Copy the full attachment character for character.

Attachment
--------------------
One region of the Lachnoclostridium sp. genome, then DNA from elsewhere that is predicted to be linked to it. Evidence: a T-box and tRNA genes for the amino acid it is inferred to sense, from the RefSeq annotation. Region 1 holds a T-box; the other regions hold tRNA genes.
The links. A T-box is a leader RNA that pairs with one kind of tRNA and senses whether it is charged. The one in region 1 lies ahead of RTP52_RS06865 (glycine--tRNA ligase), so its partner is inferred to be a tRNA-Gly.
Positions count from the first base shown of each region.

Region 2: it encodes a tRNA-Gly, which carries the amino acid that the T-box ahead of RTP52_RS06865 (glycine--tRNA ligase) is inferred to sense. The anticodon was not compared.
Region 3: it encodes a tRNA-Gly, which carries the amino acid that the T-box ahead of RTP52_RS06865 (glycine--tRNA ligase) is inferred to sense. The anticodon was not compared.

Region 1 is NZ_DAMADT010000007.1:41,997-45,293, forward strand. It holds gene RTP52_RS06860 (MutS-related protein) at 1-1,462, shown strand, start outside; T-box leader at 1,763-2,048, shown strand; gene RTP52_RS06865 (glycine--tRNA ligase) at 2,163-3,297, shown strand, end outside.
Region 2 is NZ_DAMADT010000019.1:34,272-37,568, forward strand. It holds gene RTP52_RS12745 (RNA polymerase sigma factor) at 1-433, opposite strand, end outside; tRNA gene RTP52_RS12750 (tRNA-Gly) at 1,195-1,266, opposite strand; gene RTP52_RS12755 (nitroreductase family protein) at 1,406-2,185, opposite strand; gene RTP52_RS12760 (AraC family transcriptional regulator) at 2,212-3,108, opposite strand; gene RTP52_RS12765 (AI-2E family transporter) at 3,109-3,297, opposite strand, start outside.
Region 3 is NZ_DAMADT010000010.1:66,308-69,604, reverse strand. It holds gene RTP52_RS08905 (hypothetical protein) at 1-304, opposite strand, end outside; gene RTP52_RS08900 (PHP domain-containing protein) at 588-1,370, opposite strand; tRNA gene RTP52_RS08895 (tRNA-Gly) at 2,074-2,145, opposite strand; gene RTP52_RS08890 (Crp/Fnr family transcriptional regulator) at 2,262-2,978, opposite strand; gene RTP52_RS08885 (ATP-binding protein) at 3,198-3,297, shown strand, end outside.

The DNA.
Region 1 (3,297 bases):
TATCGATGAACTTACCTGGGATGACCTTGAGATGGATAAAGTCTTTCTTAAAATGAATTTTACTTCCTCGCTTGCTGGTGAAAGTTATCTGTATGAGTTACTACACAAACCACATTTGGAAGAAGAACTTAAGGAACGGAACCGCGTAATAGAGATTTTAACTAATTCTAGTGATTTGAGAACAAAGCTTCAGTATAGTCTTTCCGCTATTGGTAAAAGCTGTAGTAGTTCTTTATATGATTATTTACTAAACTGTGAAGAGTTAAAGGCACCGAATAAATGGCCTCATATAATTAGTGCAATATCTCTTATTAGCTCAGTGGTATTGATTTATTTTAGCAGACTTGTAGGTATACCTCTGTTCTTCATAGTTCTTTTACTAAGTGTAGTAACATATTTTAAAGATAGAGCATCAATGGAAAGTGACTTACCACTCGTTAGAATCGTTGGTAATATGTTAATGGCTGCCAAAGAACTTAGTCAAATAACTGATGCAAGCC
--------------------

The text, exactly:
One region of the Lachnoclostridium sp. genome, then DNA from elsewhere that is predicted to be linked to it. Evidence: a T-box and tRNA genes for the amino acid it is inferred to sense, from the RefSeq annotation. Region 1 holds a T-box; the other regions hold tRNA genes.
The links. A T-box is a leader RNA that pairs with one kind of tRNA and senses whether it is charged. The one in region 1 lies ahead of RTP52_RS06865 (glycine--tRNA ligase), so its partner is inferred to be a tRNA-Gly.
Positions count from the first base shown of each region.

Region 2: it encodes a tRNA-Gly, which carries the amino acid that the T-box ahead of RTP52_RS06865 (glycine--tRNA ligase) is inferred to sense. The anticodon was not compared.
Region 3: it encodes a tRNA-Gly, which carries the amino acid that the T-box ahead of RTP52_RS06865 (glycine--tRNA ligase) is inferred to sense. The anticodon was not compared.

Region 1 is NZ_DAMADT010000007.1:41,997-45,293, forward strand. It holds gene RTP52_RS06860 (MutS-related protein) at 1-1,462, shown strand, start outside; T-box leader at 1,763-2,048, shown strand; gene RTP52_RS06865 (glycine--tRNA ligase) at 2,163-3,297, shown strand, end outside.
Region 2 is NZ_DAMADT010000019.1:34,272-37,568, forward strand. It holds gene RTP52_RS12745 (RNA polymerase sigma factor) at 1-433, opposite strand, end outside; tRNA gene RTP52_RS12750 (tRNA-Gly) at 1,195-1,266, opposite strand; gene RTP52_RS12755 (nitroreductase family protein) at 1,406-2,185, opposite strand; gene RTP52_RS12760 (AraC family transcriptional regulator) at 2,212-3,108, opposite strand; gene RTP52_RS12765 (AI-2E family transporter) at 3,109-3,297, opposite strand, start outside.
Region 3 is NZ_DAMADT010000010.1:66,308-69,604, reverse strand. It holds gene RTP52_RS08905 (hypothetical protein) at 1-304, opposite strand, end outside; gene RTP52_RS08900 (PHP domain-containing protein) at 588-1,370, opposite strand; tRNA gene RTP52_RS08895 (tRNA-Gly) at 2,074-2,145, opposite strand; gene RTP52_RS08890 (Crp/Fnr family transcriptional regulator) at 2,262-2,978, opposite strand; gene RTP52_RS08885 (ATP-binding protein) at 3,198-3,297, shown strand, end outside.

The DNA.
Region 1 (3,297 bases):
TATCGATGAACTTACCTGGGATGACCTTGAGATGGATAAAGTCTTTCTTAAAATGAATTTTACTTCCTCGCTTGCTGGTGAAAGTTATCTGTATGAGTTACTACACAAACCACATTTGGAAGAAGAACTTAAGGAACGGAACCGCGTAATAGAGATTTTAACTAATTCTAGTGATTTGAGAACAAAGCTTCAGTATAGTCTTTCCGCTATTGGTAAAAGCTGTAGTAGTTCTTTATATGATTATTTACTAAACTGTGAAGAGTTAAAGGCACCGAATAAATGGCCTCATATAATTAGTGCAATATCTCTTATTAGCTCAGTGGTATTGATTTATTTTAGCAGACTTGTAGGTATACCTCTGTTCTTCATAGTTCTTTTACTAAGTGTAGTAACATATTTTAAAGATAGAGCATCAATGGAAAGTGACTTACCACTCGTTAGAATCGTTGGTAATATGTTAATGGCTGCCAAAGAACTTAGTCAAATAACTGATGCAAGCC